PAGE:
Discount Points

Sometimes referred to as ‘mortgage points’, are fees paid to a lender that can help lower the cost of your monthly mortgage payment.

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Discount points, also sometimes referred to as ‘mortgage points’, are fees paid to a lender which can help lower the cost of the interest rate on your monthly mortgage payment.

What are discount points?

Discount points, or mortgage points, are fees you can pay to your lender while closing on a property that will help ‘buy down’ the interest rate on your mortgage payments. 

In addition to shopping around for the best mortgage rates, some prospective homeowners buy ‘discount points’ from the bank or lender to try and lower their interest rates. (Another option would be to put more money toward your down payment—both alternatives have their pros and cons, so it’s worth discussing with a financial advisor.) 

Each point a borrower buys costs 1 percent of the mortgage amount (so one point on a $400,000 mortgage would cost $4,000). You can buy less than 1 point, and you can also buy fractions of a point. 

Generally, each point lowers the interest rate by 0.25 percent; one discount point would lower a mortgage rate of 5% to 4.75% for the life of the loan. Keep in mind that the terms might differ between lenders.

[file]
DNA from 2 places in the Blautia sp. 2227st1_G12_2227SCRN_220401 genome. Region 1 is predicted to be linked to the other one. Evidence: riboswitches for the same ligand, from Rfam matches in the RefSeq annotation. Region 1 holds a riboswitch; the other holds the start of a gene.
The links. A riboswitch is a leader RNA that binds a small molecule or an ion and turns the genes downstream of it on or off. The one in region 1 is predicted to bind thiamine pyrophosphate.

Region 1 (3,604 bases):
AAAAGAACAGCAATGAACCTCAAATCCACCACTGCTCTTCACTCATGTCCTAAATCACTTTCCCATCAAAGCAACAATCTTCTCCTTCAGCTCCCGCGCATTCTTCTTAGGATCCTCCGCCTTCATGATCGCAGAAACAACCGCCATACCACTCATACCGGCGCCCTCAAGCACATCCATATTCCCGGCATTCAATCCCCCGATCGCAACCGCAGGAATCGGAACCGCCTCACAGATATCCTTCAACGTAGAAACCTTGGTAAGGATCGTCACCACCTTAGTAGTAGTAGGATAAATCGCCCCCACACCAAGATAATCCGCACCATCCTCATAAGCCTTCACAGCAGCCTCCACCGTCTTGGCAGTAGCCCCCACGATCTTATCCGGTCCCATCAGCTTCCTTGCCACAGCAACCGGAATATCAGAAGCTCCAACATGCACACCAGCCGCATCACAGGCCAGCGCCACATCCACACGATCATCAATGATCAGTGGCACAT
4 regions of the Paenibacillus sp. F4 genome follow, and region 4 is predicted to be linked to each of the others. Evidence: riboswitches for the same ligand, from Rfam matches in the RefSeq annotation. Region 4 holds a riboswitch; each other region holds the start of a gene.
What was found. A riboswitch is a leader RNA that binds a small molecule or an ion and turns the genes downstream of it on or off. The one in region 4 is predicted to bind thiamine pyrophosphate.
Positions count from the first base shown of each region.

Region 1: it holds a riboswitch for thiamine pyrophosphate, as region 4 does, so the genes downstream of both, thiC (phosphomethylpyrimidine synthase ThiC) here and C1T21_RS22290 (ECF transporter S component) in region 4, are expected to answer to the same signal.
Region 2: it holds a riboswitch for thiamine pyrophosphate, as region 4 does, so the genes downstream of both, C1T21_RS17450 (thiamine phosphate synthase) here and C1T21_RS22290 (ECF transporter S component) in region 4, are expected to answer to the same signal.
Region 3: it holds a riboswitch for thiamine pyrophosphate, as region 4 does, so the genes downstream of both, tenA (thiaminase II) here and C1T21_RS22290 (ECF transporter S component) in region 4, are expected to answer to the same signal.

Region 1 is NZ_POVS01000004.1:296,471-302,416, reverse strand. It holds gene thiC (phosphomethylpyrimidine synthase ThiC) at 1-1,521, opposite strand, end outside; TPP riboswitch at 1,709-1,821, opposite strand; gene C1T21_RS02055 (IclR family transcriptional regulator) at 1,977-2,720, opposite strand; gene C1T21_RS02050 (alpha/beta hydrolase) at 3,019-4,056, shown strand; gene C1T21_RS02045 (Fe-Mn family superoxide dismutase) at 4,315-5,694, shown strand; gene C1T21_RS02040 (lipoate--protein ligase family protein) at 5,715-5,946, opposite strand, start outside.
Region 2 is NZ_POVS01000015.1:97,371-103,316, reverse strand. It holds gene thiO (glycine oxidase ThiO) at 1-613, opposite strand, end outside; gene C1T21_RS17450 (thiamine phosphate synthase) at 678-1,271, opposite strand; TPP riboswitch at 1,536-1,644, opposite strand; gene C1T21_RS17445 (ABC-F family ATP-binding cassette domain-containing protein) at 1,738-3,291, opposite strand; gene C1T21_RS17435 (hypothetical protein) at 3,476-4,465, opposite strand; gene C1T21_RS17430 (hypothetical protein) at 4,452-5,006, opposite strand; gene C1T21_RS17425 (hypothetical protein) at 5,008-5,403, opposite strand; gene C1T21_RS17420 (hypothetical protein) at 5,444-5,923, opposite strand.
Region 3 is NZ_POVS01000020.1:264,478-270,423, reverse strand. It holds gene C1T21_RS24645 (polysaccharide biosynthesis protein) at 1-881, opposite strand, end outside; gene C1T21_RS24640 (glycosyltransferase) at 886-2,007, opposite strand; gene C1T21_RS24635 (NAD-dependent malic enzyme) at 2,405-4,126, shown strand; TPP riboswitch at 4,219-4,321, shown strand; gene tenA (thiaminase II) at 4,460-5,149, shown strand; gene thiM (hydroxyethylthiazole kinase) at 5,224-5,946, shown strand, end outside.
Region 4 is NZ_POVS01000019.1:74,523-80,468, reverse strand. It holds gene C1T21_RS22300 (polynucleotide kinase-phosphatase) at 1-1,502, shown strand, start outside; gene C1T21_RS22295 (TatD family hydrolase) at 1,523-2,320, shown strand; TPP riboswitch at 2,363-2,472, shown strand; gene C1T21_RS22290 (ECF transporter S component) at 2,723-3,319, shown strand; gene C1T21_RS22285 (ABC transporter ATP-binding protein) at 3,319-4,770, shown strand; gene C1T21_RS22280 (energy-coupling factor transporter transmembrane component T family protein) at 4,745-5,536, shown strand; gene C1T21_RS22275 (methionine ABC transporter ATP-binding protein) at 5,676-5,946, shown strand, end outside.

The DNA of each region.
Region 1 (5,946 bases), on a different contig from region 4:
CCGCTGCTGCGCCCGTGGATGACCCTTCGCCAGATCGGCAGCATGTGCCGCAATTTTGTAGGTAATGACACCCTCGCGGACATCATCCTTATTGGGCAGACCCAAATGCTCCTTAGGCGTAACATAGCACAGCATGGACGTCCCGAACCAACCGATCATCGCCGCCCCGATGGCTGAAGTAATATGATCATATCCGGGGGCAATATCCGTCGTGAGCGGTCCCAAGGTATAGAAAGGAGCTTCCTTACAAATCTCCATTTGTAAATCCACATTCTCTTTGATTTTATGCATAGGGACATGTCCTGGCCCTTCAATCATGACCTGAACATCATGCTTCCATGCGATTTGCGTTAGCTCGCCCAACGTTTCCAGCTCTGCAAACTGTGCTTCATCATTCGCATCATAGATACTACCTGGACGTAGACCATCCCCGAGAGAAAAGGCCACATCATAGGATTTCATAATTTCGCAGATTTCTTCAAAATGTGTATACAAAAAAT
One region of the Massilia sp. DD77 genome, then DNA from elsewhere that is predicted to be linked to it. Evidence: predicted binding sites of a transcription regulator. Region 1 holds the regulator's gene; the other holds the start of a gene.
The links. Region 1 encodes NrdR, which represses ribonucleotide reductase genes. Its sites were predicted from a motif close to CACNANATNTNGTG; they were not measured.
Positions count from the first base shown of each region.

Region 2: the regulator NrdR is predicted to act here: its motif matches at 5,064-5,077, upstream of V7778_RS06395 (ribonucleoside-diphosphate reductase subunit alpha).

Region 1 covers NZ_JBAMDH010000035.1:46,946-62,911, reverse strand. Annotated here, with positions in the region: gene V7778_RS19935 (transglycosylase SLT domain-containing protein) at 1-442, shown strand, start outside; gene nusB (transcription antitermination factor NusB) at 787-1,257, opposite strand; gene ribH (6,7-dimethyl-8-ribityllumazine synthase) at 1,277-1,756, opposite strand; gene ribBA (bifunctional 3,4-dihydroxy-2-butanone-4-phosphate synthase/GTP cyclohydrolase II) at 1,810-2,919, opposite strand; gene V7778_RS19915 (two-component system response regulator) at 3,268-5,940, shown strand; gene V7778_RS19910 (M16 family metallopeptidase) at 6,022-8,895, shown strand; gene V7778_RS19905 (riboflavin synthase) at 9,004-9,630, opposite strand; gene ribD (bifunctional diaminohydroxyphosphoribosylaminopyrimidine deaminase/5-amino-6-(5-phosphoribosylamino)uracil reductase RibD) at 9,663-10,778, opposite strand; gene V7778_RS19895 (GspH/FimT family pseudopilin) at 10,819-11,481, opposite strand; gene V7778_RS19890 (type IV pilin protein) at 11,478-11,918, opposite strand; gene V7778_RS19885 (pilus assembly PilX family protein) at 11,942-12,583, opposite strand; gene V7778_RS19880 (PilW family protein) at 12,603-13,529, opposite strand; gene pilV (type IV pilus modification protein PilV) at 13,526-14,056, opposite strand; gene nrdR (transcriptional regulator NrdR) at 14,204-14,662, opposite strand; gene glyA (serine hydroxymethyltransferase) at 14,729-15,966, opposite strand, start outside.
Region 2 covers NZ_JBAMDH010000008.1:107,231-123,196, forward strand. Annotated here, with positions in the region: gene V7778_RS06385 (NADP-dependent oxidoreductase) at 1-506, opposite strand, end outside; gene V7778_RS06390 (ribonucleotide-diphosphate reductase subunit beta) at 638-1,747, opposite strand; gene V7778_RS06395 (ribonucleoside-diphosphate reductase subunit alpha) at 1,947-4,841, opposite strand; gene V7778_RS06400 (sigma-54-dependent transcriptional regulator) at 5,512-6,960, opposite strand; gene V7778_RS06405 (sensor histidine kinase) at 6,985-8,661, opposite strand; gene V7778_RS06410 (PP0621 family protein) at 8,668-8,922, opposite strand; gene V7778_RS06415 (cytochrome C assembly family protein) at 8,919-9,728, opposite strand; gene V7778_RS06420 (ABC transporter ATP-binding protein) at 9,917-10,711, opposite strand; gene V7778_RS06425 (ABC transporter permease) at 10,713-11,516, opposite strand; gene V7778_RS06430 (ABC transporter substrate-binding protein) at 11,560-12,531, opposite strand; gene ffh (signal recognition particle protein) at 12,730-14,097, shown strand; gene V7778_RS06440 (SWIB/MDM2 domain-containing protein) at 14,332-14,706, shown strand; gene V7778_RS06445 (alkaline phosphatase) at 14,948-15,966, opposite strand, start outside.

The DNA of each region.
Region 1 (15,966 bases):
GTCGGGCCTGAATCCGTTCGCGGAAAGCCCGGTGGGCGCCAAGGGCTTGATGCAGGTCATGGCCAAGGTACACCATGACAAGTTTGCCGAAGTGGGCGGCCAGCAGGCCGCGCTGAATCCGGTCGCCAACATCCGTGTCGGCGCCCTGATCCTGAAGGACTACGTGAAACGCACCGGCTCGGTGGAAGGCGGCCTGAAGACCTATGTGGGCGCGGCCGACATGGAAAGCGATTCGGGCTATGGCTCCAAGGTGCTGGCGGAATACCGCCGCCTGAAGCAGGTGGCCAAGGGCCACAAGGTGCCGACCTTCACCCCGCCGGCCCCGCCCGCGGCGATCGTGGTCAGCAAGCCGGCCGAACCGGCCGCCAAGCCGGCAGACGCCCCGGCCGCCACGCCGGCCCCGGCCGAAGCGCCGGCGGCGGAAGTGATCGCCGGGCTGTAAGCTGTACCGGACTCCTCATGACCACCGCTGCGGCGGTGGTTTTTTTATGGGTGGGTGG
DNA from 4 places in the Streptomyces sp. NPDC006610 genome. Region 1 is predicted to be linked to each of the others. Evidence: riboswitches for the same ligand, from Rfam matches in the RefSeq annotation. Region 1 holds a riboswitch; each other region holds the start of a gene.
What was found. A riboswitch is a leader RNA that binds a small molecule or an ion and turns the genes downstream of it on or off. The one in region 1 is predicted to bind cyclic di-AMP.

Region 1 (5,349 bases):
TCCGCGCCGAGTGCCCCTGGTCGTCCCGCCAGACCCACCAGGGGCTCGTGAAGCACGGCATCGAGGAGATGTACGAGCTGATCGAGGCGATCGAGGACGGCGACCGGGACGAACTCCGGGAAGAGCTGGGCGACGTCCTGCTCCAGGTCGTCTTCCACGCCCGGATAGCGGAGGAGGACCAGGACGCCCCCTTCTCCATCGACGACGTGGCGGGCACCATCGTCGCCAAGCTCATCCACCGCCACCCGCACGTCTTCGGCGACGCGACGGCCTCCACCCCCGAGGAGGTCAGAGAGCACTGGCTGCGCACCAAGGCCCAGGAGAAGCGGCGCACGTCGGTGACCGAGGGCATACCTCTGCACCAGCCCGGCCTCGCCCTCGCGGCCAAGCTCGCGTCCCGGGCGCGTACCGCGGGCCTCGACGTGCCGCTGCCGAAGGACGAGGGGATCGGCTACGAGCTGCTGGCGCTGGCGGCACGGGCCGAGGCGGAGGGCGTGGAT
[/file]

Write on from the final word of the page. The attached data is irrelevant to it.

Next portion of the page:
When do you pay discount points?

You pay for your discount points at the time of closing on your property. The number of points will be listed on your loan estimate document—which you’ll get after you apply for a mortgage—and on the closing disclosure, which you’ll get before the closing of the loan.

Things to know about discount points

As a borrower you’ll see benefits down the road, as you’ll enjoy a lower interest rate… but it’s only worth it for you if you plan on holding on to the property long term and have a fixed-term mortgage to reap the benefits of that lowered interest rate. 

If you don’t plan on keeping the mortgage for long—maybe it’s a starter house, or a property you plan to refurbish and then sell—it may be better to forego discount points and take a higher interest rate instead. 

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